Archive for the 'Help Exchange' Category

Dec 09 2007

Green Acres

So I don’t think Ben and I are cut out for the farm life. I think this epiphany dawned on us sometime between finding out we had to start and maintain the woodstove fire in order to have hot water, and when we realized the cows have to be fed/milked on schedule, twice a day, in order to stop their incessant moo-ing. Not to mention the rampant manure.

But we really did enjoy our work on the farm in Imola, Italy, and appreciated a more “authentic” and less urban Italian experience. Victoria and Davide, our hosts, run an impressively varied operation, from animal husbandry to a huge vineyard. Plus, Davide builds all renovations and extensions to their house and farm himself, making him the ultimate handyman. I can see why Victoria, a British ex-pat, stuck around Italy when she only came to visit, and promptly married the guy.

Needless to say, our work was diverse: from brick laying and grouting to planting bay trees. Our daily chore was feeding the animals. It’s hard to feed animals and operate a camera simultaneously, but we tried to film a video while feeding the cows and pigs:

Vimeo
(Of course the cows decide to be quiet on the one day we film. And I know, Brittany wielding a pitchfork is never a good idea.)

Other work highlights included Ben trying to maneuver a wheelbarrow full of hay up a very steep hill — and I mean full, as in the stack of hay was two times the height of Ben. Yes, it toppled. Ben returned to the room in a full sweat swearing that he’d never done anything so hard IN HIS LIFE and how in the world is HAY so HEAVY?

There was also the time, of course, when the pig escaped. Ben and I were happily cleaning bricks when we looked up to see a huge pig trotting across the yard. “Uh, Davide…?” we said, in unison.

“SI??” he replied, in that way that Italians have that make everything they say sound operatic and bellow-y.

“Is the pig supposed to be there?”

Davide sprinted into action, trying to create some sort of makeshift fence using boards and benches to funnel the pig back into its pen. I wish I’d had a camera for the moment when Davide was pulling on the pigs ears and Ben was pushing on its butt with all his might. Instead, I was jumping/screaming/throwing rotten apples into the pen in a feeble attempt to lure the pig back into its prison — and by “into the pen” I mean that most of my apples actually hit the pig and/or Ben because I have terrible aim. But that pig wasn’t going anywhere without a fight and a lot of ridiculously loud squealing.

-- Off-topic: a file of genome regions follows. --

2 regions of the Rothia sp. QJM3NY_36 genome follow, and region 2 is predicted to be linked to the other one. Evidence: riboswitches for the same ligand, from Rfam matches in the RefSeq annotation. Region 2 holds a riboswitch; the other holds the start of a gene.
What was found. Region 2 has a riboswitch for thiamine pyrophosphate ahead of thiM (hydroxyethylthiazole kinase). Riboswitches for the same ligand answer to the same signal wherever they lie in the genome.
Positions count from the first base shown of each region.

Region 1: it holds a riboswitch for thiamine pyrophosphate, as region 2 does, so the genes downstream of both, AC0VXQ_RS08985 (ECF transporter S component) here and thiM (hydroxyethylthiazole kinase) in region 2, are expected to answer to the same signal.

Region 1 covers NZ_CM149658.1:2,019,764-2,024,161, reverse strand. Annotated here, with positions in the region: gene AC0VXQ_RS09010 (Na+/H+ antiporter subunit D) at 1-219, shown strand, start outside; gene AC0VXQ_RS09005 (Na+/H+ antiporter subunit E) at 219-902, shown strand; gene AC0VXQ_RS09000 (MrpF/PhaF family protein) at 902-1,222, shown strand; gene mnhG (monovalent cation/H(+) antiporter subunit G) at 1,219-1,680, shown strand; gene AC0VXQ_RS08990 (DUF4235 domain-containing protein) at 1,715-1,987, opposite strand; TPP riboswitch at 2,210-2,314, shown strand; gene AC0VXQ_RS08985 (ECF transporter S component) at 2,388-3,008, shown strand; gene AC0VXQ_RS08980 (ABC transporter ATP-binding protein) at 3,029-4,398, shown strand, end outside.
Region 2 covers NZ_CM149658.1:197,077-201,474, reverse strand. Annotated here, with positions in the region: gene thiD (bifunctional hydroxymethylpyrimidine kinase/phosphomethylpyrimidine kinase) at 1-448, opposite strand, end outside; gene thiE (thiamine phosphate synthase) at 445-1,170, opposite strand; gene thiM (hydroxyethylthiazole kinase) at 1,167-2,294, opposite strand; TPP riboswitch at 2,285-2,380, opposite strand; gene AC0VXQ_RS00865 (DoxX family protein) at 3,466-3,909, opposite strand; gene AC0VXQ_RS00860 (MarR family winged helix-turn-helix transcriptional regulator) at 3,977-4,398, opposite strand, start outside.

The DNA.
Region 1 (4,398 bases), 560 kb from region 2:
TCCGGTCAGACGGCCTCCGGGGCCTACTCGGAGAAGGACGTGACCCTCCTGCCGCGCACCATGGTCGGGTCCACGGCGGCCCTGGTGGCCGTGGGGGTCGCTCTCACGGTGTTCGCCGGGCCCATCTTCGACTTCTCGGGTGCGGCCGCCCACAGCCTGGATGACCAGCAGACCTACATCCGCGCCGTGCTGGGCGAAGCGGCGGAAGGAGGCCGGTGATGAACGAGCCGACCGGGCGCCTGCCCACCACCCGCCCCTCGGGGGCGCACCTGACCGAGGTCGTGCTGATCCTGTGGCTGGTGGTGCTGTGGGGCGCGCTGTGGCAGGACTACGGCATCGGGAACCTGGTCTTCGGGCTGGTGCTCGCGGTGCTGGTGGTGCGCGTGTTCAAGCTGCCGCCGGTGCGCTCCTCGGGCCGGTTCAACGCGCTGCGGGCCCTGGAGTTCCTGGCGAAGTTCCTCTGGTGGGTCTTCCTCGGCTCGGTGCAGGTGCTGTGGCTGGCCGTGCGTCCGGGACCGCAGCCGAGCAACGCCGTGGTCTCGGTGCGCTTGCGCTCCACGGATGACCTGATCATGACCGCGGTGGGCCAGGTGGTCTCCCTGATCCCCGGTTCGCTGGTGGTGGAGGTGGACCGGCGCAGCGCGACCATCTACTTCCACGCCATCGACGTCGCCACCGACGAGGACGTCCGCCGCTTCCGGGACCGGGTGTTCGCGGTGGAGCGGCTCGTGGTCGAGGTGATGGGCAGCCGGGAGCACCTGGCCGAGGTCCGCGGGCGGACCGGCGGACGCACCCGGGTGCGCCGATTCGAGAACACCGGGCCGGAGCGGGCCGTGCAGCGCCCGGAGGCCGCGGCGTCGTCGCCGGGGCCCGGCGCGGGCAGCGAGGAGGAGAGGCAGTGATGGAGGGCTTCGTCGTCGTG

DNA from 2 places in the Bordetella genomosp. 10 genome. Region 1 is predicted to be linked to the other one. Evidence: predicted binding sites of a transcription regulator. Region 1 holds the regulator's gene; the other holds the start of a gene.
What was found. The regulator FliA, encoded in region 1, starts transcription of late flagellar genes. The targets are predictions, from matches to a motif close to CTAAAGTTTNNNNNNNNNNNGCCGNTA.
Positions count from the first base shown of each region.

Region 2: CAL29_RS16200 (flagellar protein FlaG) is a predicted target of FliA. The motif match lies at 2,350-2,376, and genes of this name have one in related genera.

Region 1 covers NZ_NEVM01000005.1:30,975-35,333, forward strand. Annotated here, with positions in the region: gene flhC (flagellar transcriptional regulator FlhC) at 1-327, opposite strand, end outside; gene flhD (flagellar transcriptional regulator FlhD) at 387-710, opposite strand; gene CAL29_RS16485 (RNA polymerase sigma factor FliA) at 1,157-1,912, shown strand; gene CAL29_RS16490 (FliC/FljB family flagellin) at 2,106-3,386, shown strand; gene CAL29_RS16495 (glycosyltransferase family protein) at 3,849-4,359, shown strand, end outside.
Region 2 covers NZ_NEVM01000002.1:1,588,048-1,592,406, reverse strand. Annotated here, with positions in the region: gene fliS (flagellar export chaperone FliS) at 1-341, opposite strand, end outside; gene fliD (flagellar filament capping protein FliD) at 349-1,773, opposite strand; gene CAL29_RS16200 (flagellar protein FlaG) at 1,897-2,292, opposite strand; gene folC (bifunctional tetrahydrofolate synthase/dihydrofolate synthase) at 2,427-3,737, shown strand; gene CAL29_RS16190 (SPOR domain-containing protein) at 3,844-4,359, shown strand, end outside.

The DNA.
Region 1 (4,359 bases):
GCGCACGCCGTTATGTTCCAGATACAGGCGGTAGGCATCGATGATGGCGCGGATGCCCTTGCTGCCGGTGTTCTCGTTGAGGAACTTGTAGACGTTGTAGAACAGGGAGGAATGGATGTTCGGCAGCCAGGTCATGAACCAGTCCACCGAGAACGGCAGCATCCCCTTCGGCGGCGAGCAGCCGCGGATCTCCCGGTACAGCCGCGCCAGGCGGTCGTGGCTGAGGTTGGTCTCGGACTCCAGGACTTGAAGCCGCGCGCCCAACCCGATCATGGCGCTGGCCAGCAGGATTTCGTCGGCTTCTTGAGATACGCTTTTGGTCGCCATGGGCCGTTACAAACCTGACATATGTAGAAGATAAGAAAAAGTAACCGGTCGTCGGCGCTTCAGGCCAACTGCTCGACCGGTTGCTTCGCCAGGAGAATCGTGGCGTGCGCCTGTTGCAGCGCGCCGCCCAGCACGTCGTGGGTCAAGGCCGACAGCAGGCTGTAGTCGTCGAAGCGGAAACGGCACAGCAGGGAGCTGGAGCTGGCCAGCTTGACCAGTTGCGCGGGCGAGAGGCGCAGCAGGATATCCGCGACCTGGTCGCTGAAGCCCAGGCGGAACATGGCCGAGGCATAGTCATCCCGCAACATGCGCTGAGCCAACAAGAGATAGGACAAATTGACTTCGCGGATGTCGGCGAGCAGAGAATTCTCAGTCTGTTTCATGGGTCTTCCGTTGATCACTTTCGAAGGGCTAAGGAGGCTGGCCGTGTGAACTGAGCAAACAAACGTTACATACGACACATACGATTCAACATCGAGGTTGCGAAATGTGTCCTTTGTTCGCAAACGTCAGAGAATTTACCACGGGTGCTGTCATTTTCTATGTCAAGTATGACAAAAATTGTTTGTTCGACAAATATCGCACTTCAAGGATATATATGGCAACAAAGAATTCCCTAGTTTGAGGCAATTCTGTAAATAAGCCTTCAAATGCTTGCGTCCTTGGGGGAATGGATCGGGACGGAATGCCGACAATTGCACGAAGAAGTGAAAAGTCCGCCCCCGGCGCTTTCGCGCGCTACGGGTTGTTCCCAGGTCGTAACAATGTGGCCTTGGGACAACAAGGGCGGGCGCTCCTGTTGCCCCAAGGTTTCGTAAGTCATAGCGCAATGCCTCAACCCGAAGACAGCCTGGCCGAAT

Another task included occasionally watching Victoria and Davide’s two adorable daughters, Isabel and Charlotte. Isabel, who is three, took a liking to Ben and would bounce up whenever he walked into a room and scream in a cute Italian/British accent “PLAY! Let’s play!” She particularly enjoyed a game of catch where Ben would pretend to be scared of the object she was tossing. Ben, who doesn’t have much experience with kids, was confused.

Ben and Isabel
Ben and Isabel

“Brittany?” he said to me one night as I was stoking the woodstove. “Why isn’t Isabel tired of that game? I mean, she thinks it’s hilarious every time.”

“Just how kids are: easily entertained.”

“Yeah but…she wants to play it again and again and again and again. And again and again and again… ” at which point Isabel came bounding into the kitchen dragging something that looked like the mattress for a changing table. My questions about whether or not her mother knew she had that “toy” did not stop her from propping it up on Ben’s legs and demanding to be lifted up into his lap so she could slide down. Another game that lasted an hour!

The location of the farm allowed us to spend our free time exploring small nearby country villages. We also used our two days off to take awesome day trips to Bologna and Venice. But that blog is for another day, as I now have to work my current mission: to eat as many chocolate croissants as possible while in the land of their origin. I also insist on calling them KWAHSON DU SHOCOLAH in a heavy French accent and I think Ben’s about to go insane. At least he would be if he weren’t driving me crazy with his constant exclamations of “SACRE BLEU!”

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Dec 06 2007

Hiking the Cinque Terre

We’re back in business! We said goodbye to the pigs, went skiing in the Italian mountains, took an overnight train, and arrived in Nice, France, this morning for the next leg of our adventure. We are reveling in the mild Southern France temperatures and ubiquitous wifi. It has been a whirlwind few days, with many bloggable stories, but we have some catching up to do first. Back to Italy…

I would like to point out that Ben had an equally hard time resisting the urge to spend in Florence as I did. Often, as we were wandering the city streets, he would stop abruptly, walk into a store and pick up a sweater or a jacket. “I never even thought of this,” he would say, as he lovingly stroked the item. Then he’d flip over the price tag, gape at the number, and storm out of the store. For the next 30 minutes I’d have to deal with Ben muttering to himself, shaking his head and/or ranting about why we don’t have stores like this in America. “I’ll TELL you why,” he’d yell. “Because we have to make room for ANOTHER FRIGGIN’ GAP.” (Granted, he has a point. For men, the disparity between shopping options in Florence and those in America is huge. Florence has entire stores dedicated to neckties alone.)